By ANNIE BUI
In an act of “political theater” Thursday, students from across campus exchanged cookies for calls to Day Hall to protest recent University deliberations over discontinuing free first-year Tompkins Consolidated Area Transit bus passes.
Though the University Assembly amended its resolution on Tuesday to increase subsidies to TCAT rather than call for the removal of free bus passes for freshmen, President David Skorton will have 30 days to respond to the U.A.’s resolution regarding the future of TCAT bus passes.
The “mock bake sales” — held outside Mann Library and Willard Straight Hall — were intended to initiate conversation between students and administrators on the issue at the grassroots level, according to organizer Rudy Gerson ’15. Following the sale, students dropped off a “letter of demands” at President Skorton’s office.
“Bake sales are the cliché way groups fundraise, so we satirically flipped this tactic on its head by handing out free cookies in order to start the conversation with students … in an organic way,” he said.
According to Anna-Lisa Castle ’14, an organizer of the event, student involvement during the mock bake sale was significant.
“While I wasn’t able to keep track of all the calls, I will say that I was on Ho Plaza for three hours, and there was always at least one person calling if not multiple,” Castle said. “We also had students sign the brand new online petition which now has over 400 signatures.”
The University was unable to comment on the number of students who called Day Hall in regard to the issue Thursday evening.
Organizers said that they thought the claims that the University cannot afford the bus passes are “inappropriate” and “absurd,” given “multimillion dollar building” projects such as Gates Hall and Cornell Tech.
“In light of these projects and also the increase in tuition, if the University can’t afford this then they should rethink things,” Nadia Shebaro ’15 said. “[In] particular, [they should think] about what’s important to the students and community in general.”
Gerson said he thinks widespread concerns raised by the potential cutting of the first-year bus passes shed light on broader issues of University accountability.
“When President [David] Skorton and the Provost’s office decide to cut a basic amenity, students demand to know why,” he said. “Other Ivy League [institutions] give them out to all students — it almost seems like the least the administration can do. The very act of calling the office and hearing a complaint heard was in itself a liberating experience, especially on a campus where strict codes of conduct have become normalized.”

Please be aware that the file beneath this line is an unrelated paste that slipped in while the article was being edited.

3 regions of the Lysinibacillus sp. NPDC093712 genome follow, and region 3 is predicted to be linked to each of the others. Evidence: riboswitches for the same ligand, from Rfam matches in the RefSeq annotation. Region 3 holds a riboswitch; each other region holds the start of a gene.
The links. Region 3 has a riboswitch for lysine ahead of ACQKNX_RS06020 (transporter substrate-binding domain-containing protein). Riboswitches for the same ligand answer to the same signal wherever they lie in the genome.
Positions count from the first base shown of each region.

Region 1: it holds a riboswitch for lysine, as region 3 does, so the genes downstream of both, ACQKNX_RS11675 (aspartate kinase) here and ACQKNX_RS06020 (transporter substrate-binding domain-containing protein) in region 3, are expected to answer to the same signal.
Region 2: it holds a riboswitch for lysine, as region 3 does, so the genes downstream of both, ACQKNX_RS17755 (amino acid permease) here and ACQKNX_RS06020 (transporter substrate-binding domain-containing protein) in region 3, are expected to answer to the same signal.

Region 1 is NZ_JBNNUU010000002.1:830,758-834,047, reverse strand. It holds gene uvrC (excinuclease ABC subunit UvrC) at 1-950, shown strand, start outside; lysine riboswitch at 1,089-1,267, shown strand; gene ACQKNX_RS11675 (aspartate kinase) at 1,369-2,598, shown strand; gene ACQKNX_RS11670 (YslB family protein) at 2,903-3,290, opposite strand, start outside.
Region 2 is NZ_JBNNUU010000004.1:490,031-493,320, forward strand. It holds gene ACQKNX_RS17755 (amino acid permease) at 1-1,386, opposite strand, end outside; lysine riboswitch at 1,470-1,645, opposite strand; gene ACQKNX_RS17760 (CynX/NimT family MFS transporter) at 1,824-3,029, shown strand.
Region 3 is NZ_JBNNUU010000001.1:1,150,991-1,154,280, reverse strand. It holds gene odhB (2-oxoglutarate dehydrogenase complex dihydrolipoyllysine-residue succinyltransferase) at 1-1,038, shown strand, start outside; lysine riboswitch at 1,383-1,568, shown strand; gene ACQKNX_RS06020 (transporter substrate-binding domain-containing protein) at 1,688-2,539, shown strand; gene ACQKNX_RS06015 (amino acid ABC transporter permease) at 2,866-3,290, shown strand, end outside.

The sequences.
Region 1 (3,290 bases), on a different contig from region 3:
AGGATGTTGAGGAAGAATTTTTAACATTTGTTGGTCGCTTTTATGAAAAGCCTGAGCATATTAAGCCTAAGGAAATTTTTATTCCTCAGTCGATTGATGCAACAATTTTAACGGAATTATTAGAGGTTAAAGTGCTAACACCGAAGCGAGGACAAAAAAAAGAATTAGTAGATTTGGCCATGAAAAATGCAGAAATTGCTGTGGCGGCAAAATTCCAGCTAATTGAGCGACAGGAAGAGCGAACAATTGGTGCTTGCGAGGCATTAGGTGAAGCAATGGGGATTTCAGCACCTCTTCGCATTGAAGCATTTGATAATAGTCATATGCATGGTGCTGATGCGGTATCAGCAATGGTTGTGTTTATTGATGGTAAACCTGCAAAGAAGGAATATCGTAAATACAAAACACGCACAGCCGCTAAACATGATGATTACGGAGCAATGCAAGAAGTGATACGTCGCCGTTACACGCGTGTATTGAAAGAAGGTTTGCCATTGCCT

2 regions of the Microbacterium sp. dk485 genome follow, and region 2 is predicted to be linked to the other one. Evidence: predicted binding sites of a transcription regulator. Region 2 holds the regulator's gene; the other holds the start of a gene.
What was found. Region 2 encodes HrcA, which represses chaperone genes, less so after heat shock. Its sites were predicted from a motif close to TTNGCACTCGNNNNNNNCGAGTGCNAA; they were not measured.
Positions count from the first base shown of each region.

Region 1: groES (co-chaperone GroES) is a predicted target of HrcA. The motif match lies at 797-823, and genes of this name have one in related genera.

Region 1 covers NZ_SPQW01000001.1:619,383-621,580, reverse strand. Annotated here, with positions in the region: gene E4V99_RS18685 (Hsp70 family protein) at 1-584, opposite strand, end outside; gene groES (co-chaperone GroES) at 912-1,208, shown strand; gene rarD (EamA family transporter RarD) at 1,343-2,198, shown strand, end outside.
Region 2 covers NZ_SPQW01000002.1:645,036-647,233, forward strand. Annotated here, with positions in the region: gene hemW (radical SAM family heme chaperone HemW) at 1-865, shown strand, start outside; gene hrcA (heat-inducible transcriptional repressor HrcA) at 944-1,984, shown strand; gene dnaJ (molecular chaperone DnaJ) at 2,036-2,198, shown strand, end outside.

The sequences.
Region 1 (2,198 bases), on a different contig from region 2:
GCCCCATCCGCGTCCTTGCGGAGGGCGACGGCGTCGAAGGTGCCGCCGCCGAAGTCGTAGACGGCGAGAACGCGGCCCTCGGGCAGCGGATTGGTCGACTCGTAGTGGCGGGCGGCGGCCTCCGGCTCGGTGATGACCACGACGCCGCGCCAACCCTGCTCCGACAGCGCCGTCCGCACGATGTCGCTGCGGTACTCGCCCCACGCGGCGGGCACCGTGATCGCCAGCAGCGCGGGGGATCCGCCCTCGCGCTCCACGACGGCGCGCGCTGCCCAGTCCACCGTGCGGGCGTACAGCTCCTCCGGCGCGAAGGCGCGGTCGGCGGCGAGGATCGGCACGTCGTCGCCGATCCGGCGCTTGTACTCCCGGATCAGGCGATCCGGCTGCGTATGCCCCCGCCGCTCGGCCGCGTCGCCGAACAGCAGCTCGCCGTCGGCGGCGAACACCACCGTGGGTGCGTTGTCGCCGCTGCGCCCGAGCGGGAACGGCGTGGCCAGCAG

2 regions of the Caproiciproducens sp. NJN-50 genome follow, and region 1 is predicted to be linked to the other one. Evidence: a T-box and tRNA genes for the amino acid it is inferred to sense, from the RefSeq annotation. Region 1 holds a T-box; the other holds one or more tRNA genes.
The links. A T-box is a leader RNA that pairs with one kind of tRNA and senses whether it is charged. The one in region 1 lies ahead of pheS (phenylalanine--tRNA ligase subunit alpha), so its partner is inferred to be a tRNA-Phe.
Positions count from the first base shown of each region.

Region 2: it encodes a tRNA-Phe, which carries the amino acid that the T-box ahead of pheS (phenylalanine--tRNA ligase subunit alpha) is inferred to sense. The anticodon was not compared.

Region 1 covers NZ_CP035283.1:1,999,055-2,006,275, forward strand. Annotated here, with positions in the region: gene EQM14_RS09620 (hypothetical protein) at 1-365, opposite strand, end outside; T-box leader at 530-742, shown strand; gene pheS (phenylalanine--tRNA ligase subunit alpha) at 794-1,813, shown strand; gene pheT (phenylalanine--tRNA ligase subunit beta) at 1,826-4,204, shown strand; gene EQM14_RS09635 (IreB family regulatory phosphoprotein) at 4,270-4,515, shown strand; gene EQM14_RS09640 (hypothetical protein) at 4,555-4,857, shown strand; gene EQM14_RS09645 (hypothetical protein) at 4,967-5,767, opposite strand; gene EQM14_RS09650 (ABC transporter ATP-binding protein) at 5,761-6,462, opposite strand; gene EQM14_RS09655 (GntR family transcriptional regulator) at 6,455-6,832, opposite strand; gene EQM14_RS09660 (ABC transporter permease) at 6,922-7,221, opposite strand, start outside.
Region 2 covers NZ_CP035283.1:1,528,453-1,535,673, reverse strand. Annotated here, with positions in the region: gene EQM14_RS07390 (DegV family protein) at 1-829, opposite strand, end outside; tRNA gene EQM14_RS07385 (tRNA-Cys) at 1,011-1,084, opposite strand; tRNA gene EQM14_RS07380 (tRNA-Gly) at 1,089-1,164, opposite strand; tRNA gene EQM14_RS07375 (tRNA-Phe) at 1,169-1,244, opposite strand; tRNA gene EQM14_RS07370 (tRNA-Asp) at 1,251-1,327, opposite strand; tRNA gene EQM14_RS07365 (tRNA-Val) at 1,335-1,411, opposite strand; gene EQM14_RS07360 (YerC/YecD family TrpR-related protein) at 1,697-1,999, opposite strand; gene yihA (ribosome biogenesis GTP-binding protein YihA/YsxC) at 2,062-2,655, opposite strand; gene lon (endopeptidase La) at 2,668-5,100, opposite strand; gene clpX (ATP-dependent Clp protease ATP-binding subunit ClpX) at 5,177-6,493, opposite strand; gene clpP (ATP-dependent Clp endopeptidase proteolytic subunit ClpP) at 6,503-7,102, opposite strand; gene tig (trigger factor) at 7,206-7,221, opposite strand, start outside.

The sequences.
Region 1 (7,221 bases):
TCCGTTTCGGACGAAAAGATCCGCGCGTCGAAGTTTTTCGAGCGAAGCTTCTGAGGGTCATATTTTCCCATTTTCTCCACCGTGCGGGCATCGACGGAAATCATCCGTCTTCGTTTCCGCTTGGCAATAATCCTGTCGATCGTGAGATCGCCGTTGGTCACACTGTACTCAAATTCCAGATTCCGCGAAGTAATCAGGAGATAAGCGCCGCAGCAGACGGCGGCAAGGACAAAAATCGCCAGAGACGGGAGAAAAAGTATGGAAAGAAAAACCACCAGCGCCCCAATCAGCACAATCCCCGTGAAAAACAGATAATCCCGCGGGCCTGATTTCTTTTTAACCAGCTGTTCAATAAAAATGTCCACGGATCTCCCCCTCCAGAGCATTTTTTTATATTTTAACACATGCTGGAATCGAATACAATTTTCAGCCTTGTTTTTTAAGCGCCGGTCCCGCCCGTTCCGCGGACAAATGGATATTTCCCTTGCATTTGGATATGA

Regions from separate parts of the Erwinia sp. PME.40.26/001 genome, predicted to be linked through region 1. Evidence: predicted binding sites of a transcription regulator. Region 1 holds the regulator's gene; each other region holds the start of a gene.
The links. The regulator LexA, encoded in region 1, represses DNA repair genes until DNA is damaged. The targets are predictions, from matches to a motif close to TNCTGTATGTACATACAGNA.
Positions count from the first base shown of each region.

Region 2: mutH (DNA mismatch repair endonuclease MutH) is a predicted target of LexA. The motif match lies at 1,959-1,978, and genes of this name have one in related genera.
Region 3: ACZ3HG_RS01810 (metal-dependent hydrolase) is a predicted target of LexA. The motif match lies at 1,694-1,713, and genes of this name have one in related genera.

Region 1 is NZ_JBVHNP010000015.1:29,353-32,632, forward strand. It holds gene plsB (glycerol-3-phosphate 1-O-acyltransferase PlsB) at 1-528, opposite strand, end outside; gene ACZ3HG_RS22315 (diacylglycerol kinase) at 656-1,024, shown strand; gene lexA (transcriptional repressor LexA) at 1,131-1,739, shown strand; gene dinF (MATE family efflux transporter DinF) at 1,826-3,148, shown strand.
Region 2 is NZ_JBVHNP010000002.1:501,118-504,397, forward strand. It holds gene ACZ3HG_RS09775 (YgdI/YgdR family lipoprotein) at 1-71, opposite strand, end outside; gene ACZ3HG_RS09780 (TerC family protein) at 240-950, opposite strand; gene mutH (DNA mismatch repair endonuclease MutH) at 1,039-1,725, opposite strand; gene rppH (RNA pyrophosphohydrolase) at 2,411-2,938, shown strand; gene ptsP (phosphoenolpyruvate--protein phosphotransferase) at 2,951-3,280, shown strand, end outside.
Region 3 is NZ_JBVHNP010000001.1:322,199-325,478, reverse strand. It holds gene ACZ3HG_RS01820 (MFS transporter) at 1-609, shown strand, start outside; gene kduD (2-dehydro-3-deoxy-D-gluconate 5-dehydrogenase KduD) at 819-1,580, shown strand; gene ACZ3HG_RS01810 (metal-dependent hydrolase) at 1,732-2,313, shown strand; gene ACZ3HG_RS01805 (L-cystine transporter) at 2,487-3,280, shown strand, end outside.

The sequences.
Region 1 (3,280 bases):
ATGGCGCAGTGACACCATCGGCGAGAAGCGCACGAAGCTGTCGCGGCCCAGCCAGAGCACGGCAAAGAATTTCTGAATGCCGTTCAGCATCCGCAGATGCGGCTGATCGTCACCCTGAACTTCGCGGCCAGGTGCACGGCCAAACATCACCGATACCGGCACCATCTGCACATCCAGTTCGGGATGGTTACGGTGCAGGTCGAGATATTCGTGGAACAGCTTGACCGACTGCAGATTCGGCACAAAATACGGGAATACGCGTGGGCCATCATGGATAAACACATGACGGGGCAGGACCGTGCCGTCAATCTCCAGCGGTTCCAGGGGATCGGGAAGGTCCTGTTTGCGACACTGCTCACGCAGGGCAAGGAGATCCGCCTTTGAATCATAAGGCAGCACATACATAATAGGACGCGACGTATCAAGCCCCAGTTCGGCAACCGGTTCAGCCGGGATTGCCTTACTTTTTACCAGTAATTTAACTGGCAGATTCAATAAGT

Castle said she believes access to TCAT bus services is “something all students can get behind.”
“Broader questions this issue brings up are important to a lot of people: student autonomy, university budget priorities, Cornell-Ithaca ties, workers’ rights and our commitment to sustainability among others,” she said.
According to Carrie Freshour grad, the University’s proposal would not only adversely affect first-year students, but graduate and professional students as well.
“I see this issue as particularly affecting graduate and professional students who live far from campus,” she said. “I’ve spoken with many staff members in my department who work for Cornell and who can’t afford a parking pass, and who are worrying about bus lines being cut if the University makes this decision.”
Castle said she hopes the event will help to build momentum around the effort to save the bus passes and “demand accountability” to Cornellians and the community as a whole.
“We wanted to educate students about the issue while making an impact, but also demonstrate how accessible political action can be by using humor and encouraging friendly participation during the bake sale,” she said. “We wanted to show the administration how much this issue means to students by generating calls and encouraging people to voice their concerns.”
Gerson also said he hopes to keep the issue of TCAT accessibility and budgetary accountability “on the minds and hearts” of students.
“Too often political demonstration takes itself so seriously that people who want to join or listen feel intimidated and simply spectate,” he said. “This performance was a way to bring others into the conversation … our small coalition grows every day and we will soon demand what we and Tompkins County rightly deserve — bus passes for all students.”